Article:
Wednesday, June 8, 2011


*First I want to say a huge thank you to all of you for your lovely comments and e-mails these past few days.  You all are fantastic and you cannot even imagine how much the support and shared stories have meant to me.  Merci beacoup!*

Lunch in Paris: A Love Story, with Recipes
I'm currently reading Lunch in Paris, which I picked up about a month ago and promptly left it in the bag as I pushed through older classics.  So, knowing I was going to be enjoying dinner outdoors at a cafe tonight I threw it into my bag to read, and though only 100 pages into it, I love it already.  A line hit me as she was describing her childhood that "my worst fear, even then, was to be ordinary."  I can completely relate, as I think most people secretly can.  I don't think anyone sets out to be described as "ordinary" but too often as we meander through life, staying in safe routes, we find ourselves feeling very ordinary.  Because let's face it, when we step off the well beaten path we're often looked at as if we have 2 heads. 

I've found that in this last year I basically decided that I would warn my friends that if they didn't want to hear my honest thoughts on any subject they should warn me ahead of time.  Clearly this is sometimes a judgement call.  If a friend is bemoaning her stomach as she tries on a bikini top (completely unwarranted bemoaning at that) it isn't the time to tell her to just go and work on crunches then.  But I might suggest we start walking after meals together.  However, if you complain that you can't eat anything because you're trying to lose weight, but I see that you use faux food and low-fat everything, prepare for a lecture on why that sort of American eating doesn't help anyone, unless you're okay with starving yourself.  On another topic, if you are whining about finances but spending unwisely in an effort to cheer yourself up, well,  it depends entirely on our relationship.  If you're just wanting someone to say "that sucks" I can do that, but if you want advice on how we make it work on one salary, I can give that aplenty. 

Basically I've begun to feel very sure in the life decisions that G and I have made.  We choose quality over quantity.  We eat less but eat better.  We buy a good prosecco and choose a good French champagne only for special occasions.  We take in beautiful walks and free art museums, spending only enough to grab coffee at an outdoor cafe or a paper to sit on a bench and read in a little haven park in the middle of the city.  We split a croissant and mmm at the buttery flakiness that is a well made pastry.  And more than anything I've learned how to cook things that anyone could learn to cook, but which look like a meal from an upscale restaurant.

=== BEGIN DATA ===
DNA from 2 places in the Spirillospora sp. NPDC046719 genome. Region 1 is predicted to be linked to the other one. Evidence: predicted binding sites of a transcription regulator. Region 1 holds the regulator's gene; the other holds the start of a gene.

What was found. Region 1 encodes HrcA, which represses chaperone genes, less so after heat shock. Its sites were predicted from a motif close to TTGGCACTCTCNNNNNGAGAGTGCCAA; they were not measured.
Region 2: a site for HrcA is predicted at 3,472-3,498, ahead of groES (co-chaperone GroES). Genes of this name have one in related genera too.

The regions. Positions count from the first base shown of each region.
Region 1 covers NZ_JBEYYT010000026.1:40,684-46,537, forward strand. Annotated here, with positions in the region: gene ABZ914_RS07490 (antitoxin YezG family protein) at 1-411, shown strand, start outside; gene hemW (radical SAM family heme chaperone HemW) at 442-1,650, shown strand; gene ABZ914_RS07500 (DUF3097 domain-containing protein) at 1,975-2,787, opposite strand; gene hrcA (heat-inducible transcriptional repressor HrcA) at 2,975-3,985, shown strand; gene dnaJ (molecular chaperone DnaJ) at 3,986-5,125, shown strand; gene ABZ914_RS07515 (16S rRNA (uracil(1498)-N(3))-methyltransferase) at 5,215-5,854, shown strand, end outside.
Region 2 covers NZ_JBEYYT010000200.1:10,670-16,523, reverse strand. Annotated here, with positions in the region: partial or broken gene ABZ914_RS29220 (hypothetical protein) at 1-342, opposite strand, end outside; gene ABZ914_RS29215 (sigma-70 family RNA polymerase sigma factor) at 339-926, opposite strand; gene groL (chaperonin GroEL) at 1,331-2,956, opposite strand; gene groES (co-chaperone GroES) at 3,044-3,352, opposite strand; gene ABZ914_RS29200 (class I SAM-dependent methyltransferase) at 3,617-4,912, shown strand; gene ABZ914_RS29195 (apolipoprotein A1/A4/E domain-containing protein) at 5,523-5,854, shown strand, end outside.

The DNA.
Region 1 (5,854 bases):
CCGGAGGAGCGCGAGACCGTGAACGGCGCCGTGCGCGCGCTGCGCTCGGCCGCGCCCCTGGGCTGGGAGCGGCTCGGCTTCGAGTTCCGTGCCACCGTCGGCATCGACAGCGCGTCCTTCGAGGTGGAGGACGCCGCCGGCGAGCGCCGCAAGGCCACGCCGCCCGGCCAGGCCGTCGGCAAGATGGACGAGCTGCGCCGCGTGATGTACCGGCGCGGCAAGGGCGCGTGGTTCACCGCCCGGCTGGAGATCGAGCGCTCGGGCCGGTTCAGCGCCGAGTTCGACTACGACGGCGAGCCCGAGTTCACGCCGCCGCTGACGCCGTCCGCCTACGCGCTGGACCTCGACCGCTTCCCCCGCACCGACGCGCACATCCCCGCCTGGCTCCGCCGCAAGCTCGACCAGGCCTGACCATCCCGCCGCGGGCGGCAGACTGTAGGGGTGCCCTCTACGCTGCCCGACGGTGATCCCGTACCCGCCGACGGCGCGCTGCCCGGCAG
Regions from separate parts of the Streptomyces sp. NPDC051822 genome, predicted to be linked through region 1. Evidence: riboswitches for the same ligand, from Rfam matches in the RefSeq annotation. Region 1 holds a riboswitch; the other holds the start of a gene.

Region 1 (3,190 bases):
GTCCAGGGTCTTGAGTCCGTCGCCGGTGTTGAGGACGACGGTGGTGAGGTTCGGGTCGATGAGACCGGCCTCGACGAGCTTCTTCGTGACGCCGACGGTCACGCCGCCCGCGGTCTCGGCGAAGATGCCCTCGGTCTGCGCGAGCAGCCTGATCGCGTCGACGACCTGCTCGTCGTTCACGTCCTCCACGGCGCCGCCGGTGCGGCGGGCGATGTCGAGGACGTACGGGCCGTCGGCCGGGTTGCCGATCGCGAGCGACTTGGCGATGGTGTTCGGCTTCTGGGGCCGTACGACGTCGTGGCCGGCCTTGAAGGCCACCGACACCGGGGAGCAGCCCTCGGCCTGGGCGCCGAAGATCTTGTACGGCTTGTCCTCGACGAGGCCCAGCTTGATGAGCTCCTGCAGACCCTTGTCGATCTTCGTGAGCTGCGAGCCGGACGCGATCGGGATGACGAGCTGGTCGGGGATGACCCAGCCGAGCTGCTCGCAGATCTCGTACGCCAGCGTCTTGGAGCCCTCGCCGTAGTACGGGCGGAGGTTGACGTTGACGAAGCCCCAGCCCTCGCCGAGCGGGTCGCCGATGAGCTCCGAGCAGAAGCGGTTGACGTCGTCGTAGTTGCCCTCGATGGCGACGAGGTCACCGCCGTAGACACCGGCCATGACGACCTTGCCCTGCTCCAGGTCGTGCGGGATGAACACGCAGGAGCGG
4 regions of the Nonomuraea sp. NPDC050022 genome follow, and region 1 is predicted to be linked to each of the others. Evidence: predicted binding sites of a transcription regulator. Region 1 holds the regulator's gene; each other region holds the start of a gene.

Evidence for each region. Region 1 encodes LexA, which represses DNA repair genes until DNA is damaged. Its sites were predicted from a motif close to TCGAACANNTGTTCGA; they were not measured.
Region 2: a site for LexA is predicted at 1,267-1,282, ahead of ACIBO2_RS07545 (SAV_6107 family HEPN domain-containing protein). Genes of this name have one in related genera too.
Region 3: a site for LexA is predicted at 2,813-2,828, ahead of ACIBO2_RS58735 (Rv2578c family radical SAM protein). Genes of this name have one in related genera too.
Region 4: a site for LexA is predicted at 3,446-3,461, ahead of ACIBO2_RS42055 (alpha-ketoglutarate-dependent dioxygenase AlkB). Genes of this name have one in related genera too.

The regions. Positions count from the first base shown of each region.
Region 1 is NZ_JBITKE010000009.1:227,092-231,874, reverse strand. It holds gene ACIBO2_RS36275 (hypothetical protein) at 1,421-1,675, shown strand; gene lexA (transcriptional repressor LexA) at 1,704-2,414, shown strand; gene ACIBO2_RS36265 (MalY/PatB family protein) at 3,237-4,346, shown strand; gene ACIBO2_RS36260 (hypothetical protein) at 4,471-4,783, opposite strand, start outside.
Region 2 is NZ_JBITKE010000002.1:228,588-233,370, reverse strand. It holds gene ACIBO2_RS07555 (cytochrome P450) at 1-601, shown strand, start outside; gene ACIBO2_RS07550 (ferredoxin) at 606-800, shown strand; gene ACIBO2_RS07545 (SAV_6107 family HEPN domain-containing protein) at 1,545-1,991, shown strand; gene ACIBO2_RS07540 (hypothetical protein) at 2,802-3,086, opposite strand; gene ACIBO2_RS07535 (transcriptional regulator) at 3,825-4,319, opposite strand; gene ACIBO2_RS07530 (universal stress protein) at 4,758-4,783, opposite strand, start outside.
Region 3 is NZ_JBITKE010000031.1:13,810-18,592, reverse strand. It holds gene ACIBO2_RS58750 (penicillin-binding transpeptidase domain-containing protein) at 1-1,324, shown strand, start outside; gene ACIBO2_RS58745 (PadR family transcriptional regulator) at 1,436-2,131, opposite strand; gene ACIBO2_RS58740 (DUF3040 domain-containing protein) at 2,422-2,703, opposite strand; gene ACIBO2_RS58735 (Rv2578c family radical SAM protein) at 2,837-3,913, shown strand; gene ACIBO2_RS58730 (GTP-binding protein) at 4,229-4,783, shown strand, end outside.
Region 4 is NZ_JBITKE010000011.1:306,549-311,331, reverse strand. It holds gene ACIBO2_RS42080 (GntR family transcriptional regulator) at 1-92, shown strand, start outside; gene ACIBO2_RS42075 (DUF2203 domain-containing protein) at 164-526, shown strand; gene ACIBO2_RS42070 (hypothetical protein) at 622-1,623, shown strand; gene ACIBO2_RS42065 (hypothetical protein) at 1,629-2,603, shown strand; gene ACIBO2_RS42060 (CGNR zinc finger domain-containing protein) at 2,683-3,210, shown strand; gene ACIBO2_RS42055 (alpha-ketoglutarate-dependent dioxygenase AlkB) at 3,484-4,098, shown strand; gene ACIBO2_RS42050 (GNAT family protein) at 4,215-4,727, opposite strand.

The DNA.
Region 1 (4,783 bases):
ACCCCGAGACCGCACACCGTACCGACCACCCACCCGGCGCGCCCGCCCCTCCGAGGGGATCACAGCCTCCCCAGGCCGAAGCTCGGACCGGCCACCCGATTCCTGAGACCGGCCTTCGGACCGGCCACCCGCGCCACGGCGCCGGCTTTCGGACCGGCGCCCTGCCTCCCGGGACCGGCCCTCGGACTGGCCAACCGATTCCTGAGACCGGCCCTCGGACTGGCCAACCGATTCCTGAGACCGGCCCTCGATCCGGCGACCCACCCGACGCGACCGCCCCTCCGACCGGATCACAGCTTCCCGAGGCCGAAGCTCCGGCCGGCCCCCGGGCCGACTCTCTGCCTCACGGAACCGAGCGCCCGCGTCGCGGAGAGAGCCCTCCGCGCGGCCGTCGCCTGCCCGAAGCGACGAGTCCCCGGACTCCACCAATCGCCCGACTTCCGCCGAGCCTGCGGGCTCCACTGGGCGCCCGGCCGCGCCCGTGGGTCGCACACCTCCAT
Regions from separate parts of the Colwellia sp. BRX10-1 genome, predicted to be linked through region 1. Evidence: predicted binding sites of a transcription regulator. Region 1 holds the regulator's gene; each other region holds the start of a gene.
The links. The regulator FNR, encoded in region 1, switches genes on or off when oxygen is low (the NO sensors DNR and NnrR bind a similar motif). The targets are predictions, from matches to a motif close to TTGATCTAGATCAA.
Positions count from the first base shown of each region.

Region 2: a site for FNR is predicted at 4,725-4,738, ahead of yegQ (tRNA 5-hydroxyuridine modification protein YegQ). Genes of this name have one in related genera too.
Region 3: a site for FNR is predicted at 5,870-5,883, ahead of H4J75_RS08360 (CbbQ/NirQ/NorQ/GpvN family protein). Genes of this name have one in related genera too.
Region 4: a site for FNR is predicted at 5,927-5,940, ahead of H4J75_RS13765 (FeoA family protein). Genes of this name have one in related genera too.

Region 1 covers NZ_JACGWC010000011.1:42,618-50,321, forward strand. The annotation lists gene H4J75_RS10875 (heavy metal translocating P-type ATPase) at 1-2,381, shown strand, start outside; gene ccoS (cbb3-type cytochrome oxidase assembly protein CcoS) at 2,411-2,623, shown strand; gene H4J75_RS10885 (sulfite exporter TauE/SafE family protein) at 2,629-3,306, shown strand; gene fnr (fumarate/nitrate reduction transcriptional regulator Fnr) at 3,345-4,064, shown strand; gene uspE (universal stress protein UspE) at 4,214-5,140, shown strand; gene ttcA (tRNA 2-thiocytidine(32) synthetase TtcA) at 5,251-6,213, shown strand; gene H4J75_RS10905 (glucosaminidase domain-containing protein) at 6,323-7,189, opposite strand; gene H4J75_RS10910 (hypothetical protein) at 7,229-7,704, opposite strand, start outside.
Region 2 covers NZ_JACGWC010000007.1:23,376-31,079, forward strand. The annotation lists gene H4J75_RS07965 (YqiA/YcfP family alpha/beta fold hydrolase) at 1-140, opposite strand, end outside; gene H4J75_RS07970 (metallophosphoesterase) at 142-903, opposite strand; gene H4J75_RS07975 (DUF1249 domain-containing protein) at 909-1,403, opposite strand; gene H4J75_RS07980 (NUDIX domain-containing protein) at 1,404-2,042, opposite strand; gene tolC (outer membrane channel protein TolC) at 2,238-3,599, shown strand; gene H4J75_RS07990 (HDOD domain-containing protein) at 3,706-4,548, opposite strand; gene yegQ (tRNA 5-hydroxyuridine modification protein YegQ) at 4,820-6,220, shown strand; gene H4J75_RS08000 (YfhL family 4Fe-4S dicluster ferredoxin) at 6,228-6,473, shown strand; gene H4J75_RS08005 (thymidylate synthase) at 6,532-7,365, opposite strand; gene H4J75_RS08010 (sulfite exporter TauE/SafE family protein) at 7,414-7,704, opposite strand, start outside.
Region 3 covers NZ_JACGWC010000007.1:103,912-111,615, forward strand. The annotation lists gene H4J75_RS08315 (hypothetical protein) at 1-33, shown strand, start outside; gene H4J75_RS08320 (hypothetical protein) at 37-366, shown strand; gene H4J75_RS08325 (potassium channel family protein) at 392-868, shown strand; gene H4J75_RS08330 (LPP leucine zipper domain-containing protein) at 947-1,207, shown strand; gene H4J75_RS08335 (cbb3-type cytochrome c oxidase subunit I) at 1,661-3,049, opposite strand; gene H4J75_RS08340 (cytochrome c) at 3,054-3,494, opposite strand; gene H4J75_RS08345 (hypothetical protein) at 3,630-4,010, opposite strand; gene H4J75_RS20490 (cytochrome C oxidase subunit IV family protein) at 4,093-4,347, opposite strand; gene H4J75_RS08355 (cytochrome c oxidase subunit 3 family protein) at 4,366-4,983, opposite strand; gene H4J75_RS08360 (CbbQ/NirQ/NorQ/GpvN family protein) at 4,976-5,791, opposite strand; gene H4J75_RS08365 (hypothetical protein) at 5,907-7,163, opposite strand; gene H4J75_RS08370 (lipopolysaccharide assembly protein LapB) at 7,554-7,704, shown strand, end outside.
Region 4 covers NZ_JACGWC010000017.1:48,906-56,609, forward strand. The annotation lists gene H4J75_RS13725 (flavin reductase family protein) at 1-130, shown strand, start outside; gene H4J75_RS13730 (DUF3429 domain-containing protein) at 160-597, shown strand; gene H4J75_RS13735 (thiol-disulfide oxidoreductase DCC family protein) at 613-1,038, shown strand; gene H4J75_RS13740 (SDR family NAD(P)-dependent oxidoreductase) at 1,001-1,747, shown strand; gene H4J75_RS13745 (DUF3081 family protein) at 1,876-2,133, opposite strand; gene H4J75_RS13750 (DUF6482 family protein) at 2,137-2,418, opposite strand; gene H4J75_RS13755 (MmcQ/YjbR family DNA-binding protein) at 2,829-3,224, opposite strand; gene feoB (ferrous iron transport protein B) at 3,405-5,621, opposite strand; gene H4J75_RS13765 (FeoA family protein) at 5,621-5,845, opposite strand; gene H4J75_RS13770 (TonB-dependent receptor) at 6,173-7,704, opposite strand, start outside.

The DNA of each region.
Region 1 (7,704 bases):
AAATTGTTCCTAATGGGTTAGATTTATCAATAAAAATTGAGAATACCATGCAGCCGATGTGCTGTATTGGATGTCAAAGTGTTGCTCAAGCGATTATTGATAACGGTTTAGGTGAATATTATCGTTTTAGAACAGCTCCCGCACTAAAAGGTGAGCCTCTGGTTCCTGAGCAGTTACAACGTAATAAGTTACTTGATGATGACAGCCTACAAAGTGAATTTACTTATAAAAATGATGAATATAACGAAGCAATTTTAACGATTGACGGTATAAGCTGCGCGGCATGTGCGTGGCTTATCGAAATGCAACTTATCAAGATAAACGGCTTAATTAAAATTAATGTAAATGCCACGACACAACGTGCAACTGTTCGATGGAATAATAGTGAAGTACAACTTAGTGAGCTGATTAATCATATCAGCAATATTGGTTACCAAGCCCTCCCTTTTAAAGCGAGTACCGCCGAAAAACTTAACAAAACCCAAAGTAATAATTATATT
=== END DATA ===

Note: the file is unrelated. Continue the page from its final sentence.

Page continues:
I've found my niche.  I've learned that apologies for life choices that have nothing to do with another person are sad and come across as unsure.  And I'm not unsure about my life.  I lead an extraordinary life as a general rule.  Certainly I have days that are less so, but in choosing to live a life true to my own self, those days are very few and far between. 

The greatest truth I can offer anyone is that you must remain true to your own beliefs and not be swept away in a tide of other people's opinions.  Find that port in the storm.  For me, it's finding other women who fight the norm and live in a similar manner to myself, a network of resources and support.  It's my husband who has turned into a cafe-sitting-city-dweller in the blink of an eye, who supports (more) expensive purchases because he believes as I do that you get what you pay for, and we buy less to compensate. 

For you it may be people who get together and create delicious canned goods or beautiful art together.  Or a moms/wives group of women who hold similar beliefs and support even the differences.  Your niche is your own, and once you've found it you'll find others notice your blossoming.  You'll become the one they describe as self-assured.  It's a balance of beliefs and respect for others that will earn you high approval even from those who have different niches. 

So, in fair warning I do plan to censor myself less here and to voice my opinions truthfully on some topics.  You can mainly expect this to be on topics such as food, health, beauty, and culture.  But really, it could be anything I happen upon.  A chic life is not happened upon, it is cultivated through an attention to the details that matter to you.  Welcome to a much more outspoken chic life. 


  1. Kate! That's why I'm more comfortable to get a facial or pedi/medi, eat out on my own when husband's out of town or something,etc. so I can go to more quality places even if I pay more. I just don't want hear all that crud. But my friends would ask me first if I want to go to their kind of places first cus they know, my top quality:)
    I have that book too! Sadly it's sitting on the shelf now. But I should be reading books as I don't get queasy like reading blogs:(

  2. I can't wait to read this book! I only heard about it the other day and I'm definitely ordering it.
    And I think it's fantastic that you've found your niche and that your husband has the same philosophy as you. It makes for a very happy and wonderful life together

  3. I like you best uncensored. So many people walk on eggshells afraid to offend others. I'm guilty of that. But it feels so good to just be yourself regardless of what others think. Go for it.

  4. Ooh, I am excited to read along... :)


  5. Great read!
    and I love your post. I applaud you!

  6. Censoring sucks - don't censor.

    I need to read that book. :)